* Chairman-designate's remarks suggest Fed in no hurry to taper
* French GDP data disappoints, German growth slows
* Data reinforces case for accommodative ECB stance
LONDON, Nov 14 (Reuters) - Euro zone bonds rose on Thursday after comments by Federal Reserve governor-designate Janet Yellen suggested she was in no hurry to scale back monetary stimulus.
Yellen, in remarks released ahead of her Senate confirmation hearing, said the U.S. central bank has "more work to do" to help an economy and labour market that are still underperforming.
A stronger-than-expected U.S. payrolls number last week prompted market participants to bring forward the expected timing of Fed tapering of its asset purchase programme.
A sensitive topic for markets, the global monetary policy landscape has been hard to gauge despite central banks' efforts to give forward guidance.
"We have the headlines from Yellen, from the U.S., we have an ECB which is talking about possibly further stimulus ... so all of this is supportive," Rainer Guntermann, strategist at Commerzbank said. "The technical call would be for longs (buyers) in the Bund future."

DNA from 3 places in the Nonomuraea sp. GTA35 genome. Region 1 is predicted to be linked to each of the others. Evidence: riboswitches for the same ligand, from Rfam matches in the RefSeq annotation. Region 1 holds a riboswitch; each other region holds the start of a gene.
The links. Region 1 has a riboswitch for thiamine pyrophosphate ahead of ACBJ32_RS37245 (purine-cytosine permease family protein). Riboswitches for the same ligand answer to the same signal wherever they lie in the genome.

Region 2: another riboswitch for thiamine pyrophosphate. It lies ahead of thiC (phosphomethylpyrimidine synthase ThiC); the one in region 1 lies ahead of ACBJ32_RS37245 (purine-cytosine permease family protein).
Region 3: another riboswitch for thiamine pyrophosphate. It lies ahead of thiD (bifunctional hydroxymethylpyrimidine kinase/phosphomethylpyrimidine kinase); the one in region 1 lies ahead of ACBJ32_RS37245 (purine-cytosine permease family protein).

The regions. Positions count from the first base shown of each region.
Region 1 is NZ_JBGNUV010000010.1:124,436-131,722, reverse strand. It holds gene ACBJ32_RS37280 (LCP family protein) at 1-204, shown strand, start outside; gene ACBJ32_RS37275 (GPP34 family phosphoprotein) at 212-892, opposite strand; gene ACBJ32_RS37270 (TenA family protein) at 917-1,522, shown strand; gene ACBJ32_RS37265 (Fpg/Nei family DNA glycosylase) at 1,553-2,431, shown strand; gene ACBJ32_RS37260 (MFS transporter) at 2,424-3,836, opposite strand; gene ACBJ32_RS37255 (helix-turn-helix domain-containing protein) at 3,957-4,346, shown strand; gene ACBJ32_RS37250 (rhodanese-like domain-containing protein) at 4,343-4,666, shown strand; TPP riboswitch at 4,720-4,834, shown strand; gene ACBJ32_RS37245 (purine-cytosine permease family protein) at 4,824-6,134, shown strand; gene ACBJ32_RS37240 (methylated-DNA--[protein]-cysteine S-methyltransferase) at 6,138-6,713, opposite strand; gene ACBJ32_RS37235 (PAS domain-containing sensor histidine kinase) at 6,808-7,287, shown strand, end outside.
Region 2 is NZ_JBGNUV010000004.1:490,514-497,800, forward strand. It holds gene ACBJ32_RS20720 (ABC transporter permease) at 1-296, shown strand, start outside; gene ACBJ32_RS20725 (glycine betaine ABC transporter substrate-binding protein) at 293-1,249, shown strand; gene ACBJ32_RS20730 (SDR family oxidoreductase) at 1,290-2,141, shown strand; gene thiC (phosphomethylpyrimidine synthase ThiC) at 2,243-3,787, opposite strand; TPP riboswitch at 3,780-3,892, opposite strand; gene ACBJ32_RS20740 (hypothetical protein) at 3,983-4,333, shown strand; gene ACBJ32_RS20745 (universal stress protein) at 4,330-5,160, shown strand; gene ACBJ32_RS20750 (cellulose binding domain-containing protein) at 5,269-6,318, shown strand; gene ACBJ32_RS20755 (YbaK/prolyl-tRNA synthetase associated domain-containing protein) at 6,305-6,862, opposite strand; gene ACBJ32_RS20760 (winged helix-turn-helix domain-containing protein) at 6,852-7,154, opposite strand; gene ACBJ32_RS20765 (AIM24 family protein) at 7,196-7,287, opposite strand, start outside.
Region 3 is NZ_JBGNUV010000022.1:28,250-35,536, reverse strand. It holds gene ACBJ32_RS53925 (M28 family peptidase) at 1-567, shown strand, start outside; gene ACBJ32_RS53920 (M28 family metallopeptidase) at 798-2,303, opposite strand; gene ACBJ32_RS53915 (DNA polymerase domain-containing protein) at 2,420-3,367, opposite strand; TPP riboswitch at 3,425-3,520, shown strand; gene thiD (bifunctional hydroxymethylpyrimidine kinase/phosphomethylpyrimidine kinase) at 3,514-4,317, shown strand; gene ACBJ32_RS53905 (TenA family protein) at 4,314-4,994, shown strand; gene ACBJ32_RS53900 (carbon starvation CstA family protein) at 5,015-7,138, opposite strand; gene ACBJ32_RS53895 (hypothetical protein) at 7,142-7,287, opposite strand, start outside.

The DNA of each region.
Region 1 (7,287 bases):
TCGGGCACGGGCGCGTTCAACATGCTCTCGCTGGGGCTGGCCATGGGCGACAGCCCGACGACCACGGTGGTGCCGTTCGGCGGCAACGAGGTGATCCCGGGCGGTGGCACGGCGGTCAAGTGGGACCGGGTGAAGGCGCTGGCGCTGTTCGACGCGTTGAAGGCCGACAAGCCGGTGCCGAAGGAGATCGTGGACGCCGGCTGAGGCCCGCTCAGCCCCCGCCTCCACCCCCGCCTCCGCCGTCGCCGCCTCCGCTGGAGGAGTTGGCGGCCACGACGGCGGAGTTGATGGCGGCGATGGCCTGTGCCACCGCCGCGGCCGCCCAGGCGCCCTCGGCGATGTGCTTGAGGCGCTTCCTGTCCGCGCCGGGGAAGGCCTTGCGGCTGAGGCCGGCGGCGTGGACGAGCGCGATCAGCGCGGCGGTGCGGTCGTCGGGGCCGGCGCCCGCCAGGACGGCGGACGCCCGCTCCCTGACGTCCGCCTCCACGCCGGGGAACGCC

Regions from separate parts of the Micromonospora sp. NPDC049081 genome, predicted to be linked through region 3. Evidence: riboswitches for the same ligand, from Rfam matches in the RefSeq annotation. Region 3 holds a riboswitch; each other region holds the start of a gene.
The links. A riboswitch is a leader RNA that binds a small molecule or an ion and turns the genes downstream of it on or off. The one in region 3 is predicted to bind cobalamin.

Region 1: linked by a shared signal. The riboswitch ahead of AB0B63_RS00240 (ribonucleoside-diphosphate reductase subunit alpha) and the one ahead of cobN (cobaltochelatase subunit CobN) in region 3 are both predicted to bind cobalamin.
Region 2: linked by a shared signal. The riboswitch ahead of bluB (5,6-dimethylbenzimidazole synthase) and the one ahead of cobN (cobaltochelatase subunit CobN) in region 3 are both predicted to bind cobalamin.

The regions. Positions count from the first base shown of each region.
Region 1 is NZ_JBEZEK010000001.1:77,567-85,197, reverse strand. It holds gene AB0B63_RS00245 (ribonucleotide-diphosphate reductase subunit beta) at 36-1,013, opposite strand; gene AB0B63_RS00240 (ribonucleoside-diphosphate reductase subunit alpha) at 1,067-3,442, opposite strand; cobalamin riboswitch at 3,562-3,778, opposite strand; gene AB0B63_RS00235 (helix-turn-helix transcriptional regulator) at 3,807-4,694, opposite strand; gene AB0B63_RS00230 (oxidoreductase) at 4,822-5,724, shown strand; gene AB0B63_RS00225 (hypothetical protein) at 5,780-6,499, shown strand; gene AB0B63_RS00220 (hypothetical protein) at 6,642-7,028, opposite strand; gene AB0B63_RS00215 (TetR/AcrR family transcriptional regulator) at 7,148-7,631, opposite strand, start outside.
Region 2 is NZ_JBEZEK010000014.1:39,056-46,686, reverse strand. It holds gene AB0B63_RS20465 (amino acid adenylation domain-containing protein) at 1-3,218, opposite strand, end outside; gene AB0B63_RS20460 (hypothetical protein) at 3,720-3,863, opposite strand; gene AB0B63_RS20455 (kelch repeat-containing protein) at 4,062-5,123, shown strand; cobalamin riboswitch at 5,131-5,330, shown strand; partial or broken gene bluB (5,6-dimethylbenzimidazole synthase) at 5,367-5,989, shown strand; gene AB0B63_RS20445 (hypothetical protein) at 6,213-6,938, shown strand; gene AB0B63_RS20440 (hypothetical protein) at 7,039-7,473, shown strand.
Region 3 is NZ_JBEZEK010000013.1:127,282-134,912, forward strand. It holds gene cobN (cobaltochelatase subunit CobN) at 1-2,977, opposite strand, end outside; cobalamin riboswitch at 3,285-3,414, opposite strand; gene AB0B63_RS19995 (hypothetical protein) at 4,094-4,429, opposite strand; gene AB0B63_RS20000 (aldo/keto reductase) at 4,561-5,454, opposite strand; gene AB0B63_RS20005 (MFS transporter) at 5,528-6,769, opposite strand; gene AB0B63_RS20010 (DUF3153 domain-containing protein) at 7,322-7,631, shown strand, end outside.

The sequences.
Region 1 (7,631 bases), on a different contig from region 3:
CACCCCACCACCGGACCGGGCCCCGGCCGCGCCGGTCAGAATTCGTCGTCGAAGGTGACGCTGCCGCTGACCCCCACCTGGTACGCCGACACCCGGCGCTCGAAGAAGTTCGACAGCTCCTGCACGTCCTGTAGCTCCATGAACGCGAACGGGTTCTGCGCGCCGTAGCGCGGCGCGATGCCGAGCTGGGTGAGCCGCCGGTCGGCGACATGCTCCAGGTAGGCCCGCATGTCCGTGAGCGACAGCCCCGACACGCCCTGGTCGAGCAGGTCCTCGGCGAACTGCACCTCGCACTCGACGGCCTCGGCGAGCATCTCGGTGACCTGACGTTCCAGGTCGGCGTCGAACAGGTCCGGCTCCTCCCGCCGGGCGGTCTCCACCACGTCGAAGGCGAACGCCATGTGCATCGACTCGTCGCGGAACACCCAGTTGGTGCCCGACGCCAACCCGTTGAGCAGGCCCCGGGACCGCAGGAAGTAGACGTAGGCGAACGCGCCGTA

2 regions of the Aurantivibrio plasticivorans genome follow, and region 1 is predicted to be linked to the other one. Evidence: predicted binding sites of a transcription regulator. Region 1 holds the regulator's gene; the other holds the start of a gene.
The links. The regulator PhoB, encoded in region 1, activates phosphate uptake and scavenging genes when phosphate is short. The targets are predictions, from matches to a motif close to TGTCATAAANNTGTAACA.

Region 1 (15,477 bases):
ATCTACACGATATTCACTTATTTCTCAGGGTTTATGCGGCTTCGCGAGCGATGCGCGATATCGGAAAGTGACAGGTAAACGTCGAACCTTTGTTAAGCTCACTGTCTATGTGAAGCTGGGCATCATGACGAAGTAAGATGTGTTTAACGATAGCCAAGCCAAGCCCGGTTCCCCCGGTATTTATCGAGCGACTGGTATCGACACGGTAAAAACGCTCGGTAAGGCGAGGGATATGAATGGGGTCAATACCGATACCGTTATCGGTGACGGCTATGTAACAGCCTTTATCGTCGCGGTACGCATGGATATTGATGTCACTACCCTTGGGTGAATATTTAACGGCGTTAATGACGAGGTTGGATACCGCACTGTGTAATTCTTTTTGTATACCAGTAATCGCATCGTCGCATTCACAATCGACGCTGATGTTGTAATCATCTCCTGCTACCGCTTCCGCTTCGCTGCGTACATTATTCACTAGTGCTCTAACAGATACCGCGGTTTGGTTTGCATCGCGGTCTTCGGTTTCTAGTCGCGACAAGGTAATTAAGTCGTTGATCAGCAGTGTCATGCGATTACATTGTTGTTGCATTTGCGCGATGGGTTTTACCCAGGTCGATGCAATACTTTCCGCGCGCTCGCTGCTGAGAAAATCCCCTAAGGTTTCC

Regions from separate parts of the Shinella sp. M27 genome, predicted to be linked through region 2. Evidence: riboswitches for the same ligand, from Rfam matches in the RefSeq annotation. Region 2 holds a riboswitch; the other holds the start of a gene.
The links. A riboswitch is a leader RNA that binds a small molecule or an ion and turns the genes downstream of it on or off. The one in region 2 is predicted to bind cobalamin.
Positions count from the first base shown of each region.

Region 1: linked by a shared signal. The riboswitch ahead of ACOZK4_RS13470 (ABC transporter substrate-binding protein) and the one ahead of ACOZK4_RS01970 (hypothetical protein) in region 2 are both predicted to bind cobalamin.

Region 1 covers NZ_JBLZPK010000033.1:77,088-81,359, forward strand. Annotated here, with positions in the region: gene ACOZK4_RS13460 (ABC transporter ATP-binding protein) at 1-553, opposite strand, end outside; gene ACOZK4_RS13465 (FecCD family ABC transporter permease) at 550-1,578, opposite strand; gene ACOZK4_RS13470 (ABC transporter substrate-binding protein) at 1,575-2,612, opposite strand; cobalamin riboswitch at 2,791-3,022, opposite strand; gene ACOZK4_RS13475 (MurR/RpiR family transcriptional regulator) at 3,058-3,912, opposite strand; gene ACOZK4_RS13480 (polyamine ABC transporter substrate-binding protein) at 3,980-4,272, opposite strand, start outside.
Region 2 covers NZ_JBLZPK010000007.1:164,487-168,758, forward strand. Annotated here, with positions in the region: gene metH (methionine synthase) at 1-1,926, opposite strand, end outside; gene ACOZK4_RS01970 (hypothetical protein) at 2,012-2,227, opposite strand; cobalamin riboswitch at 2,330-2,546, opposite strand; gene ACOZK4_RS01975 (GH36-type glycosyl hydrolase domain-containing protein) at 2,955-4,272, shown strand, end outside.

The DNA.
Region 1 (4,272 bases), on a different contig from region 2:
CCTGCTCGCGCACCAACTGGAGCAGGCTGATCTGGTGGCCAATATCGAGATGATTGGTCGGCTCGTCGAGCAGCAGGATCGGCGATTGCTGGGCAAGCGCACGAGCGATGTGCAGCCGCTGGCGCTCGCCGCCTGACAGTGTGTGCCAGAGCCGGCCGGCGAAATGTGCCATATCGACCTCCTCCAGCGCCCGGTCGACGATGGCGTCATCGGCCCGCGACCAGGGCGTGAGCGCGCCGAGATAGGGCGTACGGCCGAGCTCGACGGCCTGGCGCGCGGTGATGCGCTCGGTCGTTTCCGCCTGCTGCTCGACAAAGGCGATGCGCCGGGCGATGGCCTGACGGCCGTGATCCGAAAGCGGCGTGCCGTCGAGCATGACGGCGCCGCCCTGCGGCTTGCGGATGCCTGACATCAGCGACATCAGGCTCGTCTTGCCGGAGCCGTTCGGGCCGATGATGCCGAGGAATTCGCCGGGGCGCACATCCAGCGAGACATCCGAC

German bond futures were up 16 ticks on the day at 141.49, having rallied in the previous session after dovish comments from ECB Executive Board member Peter Praet.
Euro zone bonds rose across the credit spectrum, with ten-year Spanish yields down 1.6 basis points at 4.09 percent and Italian yields 2.4 bps lower at 4.10 percent.
Praet told the Wall Street Journal the ECB could adopt negative interest rates or buy assets from banks if needed to lift inflation closer to its target.
The ECB surprised markets last week with a interest rate cut and reiterated its accommodative monetary policy stance.
Data on Thursday reinforced the idea that the euro zone economy needs further support, showing France's recovery fizzled out in the third quarter and German growth slowed.
The euro zone as a whole emerged from recession in the second quarter and figures due at 1000 GMT are forecast to show further tepid growth, of 0.2 percent.
"The euro area recovery is very fragile and that will reinforce markets expectations that the ECB will maintain its accommodative stance for some time," Nick Stamenkovic, bond strategist at RIA Capital Markets.
"But I think for them to ease further and to put the deposit rate into negative territory, you either need to see a complete reversal of the positive (trend) you have seen in the PMIs and/or a building of deflation pressures in the euro zone as a whole."
Surveys last week showed the pace of the recovery in euro zone private sector business eased slightly last month, but by less than originally estimated, while the data still showed an expansion in activity.